Air Miles Credit Card Strategy: Here’s How to Fly Biz Class for Free to Anywhere

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My wife and I got into the miles game in early 2017 and we have managed to earn enough miles to go on a return SQ business class trip to South Africa. This post is pretty much about our personal air miles credit card strategy.

miles card strategy: Singapore to Capetown on Singapore Air Business Class

For a pair of Business Class tickets on Singapore Airlines, I’ll need 180,000 miles to get to Capetown.

No, we don’t splurge every month. In fact, we only started actively earning miles AFTER our home renovation last year, which could have accelerated our miles accumulation. If only the OCBC Titanium Rewards Card was launched earlier.

Like any average Jane and Joe, we spend on normal things like dining, insurance, travel, and shopping in moderation.

What I am trying to say is, if you play your (credit) cards right, you can also earn enough miles to go to a faraway destination within 365 days.

It’s also good to have a goal in mind. This infographic about where you can go with your KrisFlyer miles will be helpful.

miles card strategy to enjoy the Singapore Airlines Business Class Suite

This will soon be us casually dining on local delights with extra legroom in plushy seats.

Play your miles card strategy right, and you will be on a business class flight to somewhere awesome in no time

I am not going to beat around the bush; here are exactly the miles credit cards I use for different spend categories.

Category Credit Card Miles Equivalent
Local dining and entertainment HSBC Revolution Credit Card 2 miles/dollar
Local insurance premiums and interest-free instalment plans (needs to be coded as online payments) HSBC Revolution Credit Card 2 miles/dollar
All online spends, including travel bookings, fashion purchases, and PayPal transactions DBS Woman’s World MasterCard

If you are unable to get this card, use the HSBC Revolution Credit Card

4 miles/dollar, up to S$2,000 of spending per month
Online travel bookings after you exceed S$2,000 of spending on the DBS Woman’s World MasterCard DBS Altitude Visa Signature Card 3 miles/dollar, up to S$5,000 of spending on travel bookings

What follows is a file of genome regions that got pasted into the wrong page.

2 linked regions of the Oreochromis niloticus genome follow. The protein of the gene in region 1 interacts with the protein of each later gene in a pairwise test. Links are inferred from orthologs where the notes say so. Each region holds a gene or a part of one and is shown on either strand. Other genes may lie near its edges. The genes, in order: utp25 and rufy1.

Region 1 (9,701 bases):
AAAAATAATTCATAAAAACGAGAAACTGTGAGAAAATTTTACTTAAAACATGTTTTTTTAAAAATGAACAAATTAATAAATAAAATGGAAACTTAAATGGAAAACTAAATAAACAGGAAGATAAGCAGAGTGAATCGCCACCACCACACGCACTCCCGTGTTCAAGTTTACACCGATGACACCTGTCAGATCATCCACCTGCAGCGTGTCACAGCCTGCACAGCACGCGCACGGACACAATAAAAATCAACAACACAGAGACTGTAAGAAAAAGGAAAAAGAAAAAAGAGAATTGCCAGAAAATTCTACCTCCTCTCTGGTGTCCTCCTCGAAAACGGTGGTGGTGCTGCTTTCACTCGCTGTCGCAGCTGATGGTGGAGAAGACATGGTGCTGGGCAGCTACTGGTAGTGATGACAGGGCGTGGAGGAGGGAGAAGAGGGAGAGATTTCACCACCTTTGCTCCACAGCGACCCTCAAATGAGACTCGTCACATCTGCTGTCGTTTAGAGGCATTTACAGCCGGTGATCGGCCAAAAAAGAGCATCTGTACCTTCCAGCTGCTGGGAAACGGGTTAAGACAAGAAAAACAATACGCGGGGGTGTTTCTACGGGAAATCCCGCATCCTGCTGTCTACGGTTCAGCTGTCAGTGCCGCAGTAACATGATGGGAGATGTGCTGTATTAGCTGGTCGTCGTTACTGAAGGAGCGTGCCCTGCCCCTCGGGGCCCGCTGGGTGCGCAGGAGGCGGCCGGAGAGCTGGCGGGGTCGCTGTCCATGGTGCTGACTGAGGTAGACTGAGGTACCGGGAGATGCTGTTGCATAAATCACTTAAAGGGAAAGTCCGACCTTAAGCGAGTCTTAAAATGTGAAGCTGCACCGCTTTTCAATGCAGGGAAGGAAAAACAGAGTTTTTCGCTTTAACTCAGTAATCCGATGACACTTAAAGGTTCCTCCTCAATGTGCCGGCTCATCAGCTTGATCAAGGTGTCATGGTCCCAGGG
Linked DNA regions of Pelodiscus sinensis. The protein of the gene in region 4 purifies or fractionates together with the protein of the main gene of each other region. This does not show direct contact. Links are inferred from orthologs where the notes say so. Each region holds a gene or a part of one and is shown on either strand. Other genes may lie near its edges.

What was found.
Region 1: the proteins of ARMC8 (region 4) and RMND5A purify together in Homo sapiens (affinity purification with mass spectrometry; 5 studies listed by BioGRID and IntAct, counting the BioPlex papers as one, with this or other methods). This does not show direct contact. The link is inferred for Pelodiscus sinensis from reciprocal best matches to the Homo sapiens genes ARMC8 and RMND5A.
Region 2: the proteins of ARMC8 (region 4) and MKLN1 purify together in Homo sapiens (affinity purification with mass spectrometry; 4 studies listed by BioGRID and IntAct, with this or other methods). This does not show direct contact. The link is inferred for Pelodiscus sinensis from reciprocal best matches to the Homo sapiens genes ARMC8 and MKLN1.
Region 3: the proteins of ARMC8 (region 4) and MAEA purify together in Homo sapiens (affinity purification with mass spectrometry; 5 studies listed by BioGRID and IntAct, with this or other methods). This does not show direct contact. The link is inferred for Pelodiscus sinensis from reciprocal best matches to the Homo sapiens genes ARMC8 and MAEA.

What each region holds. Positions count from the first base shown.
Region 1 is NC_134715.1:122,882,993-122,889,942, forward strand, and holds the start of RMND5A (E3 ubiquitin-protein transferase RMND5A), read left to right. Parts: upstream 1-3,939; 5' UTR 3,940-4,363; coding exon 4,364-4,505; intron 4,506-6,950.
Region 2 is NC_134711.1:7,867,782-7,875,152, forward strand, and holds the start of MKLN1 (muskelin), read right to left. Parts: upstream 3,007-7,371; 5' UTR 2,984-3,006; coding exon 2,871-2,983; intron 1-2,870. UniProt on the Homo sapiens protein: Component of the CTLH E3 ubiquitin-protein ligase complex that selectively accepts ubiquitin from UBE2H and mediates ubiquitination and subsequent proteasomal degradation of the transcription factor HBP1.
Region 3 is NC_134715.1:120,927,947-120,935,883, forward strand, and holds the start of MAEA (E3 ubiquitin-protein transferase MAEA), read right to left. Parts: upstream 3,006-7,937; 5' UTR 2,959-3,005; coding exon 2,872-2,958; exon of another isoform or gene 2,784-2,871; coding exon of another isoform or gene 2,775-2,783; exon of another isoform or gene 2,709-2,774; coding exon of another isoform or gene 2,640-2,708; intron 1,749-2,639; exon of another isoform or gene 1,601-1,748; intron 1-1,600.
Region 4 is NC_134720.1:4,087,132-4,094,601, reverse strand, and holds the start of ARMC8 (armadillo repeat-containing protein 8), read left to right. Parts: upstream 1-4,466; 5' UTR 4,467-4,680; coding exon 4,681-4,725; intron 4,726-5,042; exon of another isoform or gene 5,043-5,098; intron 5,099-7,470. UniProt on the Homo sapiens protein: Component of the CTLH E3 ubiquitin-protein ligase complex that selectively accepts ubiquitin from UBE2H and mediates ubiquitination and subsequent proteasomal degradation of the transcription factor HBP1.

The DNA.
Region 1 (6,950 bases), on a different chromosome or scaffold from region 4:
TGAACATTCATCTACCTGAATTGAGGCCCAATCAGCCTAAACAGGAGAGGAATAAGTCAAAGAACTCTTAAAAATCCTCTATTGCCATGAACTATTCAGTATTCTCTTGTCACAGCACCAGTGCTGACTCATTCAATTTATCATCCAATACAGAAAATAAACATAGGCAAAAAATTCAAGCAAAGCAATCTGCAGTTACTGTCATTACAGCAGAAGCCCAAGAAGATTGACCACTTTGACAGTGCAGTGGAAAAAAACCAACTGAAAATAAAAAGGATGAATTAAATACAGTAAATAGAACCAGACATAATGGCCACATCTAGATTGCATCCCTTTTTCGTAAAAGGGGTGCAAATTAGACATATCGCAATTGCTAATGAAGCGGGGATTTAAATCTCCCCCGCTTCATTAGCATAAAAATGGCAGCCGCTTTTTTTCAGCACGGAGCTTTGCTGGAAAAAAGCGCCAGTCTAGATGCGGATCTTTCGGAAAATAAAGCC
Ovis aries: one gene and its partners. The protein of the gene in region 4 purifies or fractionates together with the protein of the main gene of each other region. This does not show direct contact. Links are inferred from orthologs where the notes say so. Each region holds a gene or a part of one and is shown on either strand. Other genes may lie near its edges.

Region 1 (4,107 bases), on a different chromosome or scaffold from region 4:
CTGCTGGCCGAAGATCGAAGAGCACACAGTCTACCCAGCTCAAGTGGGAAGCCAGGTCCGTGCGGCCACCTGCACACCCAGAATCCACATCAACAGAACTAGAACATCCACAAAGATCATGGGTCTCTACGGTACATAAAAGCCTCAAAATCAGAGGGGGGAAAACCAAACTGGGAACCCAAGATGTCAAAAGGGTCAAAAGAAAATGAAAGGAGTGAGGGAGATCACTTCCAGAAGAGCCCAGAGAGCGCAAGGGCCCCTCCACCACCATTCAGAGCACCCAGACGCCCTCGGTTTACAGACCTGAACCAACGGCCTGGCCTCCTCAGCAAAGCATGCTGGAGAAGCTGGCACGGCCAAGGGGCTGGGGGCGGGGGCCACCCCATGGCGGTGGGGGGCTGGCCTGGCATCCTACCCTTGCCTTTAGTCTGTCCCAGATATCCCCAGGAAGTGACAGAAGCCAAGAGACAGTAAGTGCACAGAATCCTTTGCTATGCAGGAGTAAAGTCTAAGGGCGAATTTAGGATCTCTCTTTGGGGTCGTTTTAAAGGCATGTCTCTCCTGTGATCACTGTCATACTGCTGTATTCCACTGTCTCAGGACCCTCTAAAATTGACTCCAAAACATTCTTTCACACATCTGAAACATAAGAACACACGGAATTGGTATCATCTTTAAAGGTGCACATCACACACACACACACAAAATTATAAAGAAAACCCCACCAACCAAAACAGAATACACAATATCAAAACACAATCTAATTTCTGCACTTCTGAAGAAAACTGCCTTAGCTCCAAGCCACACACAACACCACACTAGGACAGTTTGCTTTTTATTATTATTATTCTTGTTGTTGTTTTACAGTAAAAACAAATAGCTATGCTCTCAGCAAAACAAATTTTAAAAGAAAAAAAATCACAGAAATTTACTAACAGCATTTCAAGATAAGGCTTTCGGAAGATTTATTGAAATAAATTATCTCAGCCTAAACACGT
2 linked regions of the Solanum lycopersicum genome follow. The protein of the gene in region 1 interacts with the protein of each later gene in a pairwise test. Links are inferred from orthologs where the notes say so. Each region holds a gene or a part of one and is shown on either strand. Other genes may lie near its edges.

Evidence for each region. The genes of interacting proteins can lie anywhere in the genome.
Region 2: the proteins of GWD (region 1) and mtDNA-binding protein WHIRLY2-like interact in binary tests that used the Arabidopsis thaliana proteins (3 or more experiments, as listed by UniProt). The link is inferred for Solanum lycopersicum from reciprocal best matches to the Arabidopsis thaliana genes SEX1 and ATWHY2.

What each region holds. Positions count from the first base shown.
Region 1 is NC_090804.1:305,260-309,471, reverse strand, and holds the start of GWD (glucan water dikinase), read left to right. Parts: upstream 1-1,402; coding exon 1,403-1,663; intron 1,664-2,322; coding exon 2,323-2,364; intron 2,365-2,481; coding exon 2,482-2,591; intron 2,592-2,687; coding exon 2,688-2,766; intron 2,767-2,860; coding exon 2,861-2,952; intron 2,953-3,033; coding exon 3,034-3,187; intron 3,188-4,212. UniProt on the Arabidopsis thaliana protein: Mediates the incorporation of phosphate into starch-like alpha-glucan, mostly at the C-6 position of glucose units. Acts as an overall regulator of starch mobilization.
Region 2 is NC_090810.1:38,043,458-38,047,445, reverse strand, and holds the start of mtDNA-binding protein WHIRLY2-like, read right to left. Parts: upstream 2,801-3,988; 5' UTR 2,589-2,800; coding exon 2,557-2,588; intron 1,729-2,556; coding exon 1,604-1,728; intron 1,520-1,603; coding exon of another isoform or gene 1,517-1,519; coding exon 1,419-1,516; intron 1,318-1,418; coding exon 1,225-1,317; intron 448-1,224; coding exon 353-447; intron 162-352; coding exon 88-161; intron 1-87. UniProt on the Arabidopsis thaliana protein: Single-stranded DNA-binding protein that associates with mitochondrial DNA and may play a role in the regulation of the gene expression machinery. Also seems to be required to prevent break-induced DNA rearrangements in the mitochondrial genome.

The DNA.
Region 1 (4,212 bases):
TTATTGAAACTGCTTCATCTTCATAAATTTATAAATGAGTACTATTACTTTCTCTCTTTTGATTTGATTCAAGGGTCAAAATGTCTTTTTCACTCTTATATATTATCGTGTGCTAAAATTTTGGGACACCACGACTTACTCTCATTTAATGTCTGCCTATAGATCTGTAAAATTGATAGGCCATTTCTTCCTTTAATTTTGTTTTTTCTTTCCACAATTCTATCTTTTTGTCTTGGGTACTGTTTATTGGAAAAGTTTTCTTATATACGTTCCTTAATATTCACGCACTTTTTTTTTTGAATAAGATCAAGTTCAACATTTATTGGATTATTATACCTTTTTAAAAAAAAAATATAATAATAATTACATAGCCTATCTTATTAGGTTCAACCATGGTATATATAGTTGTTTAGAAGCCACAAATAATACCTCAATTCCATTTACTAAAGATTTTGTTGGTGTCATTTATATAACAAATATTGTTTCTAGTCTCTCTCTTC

Other online spends after you exceed S$2,000 of spending on the DBS Woman’s World MasterCard HSBC Revolution Credit Card 2 miles/dollar
Retail shopping, spends at department stores like Tangs and Robinsons, Lazada, Watsons, Guardian, Courts, Harvey Norman, Best Denki, Audio House, and Apple.  OCBC Titanium Rewards Card 4 miles/dollar, up to 120,000 OCBC$ or 48,000 miles per year
Clothes, shoes, bags at online or retail stores, or department stores, locally and overseas

20X promotions on Lazada, Zalora and Amazon where possible

Citibank Rewards Card 4 miles/dollar, up to 20,000 Citi Dollars per statement cycle and 120,000 Citi Dollars or 48,000 miles per year
Everything else DBS Altitude Visa Signature Card 1.2 miles/dollar

To consolidate our spendings per card, I applied for supplementary cards for my wife. Also, look out for promotions where there are bonus miles when you spend in selected categories for a limited time.

Related: How to Fly for Free in Business Class

Bonus: Use Mileslife for more miles as you spend

Mileslife App

Mileslife is a wonderful invention for people who want to earn more miles, faster.

It is a mobile payment app that earns you bonus miles at restaurants, spas, hotels, and entertainment merchants, on top of what your credit cards already offer.

All you have to do is visit any Mileslife partnering merchants and pay your bill via the app with any credit card and see your miles accumulate. Earn even more miles on certain days and at certain merchants.

Mileslife is classified as an online spend, so using your HSBC Revolution Card will allow you to stack another 2 miles/dollar on top of any spends you make. Note: DBS Woman’s Card is not eligible for 10X points on Mileslife. 

I started using Mileslife last August 2017 (tagged with my Amex KrisFlyer Ascend Card) when it was running promotions that gave away lots of bonus miles just for completing a few tasks. Using the Amex card also gave me 2x bonus miles on my dining spends.

Mileslife is definitely worth checking out because the list of partner merchants are growing really quickly. If you’re keen, I have a referral link that will give you up to 1,000 miles to start with. Check it out here.

You can credit the miles you earned on the app to any of their partner airlines, including Singapore Airlines Krisflyer. There are no fees or charges.

So, are these the best miles credit card?

These cards personally work for me, but other more experienced travel hackers may have a different miles card strategy that they prefer. It depends on what you spend on, how many cards you’re willing to manage, which frequent flyer programme you use, etc. Nonetheless, if you’re just starting out, I think this would be a good miles card strategy to consider.

Here’s a recap of the cards I use:

[update] I’m looking forward to using the BOC Elite Miles Card this year for all general spends and foreign currency spends.

Read this next: Best miles credit cards guide to know which card to use and when


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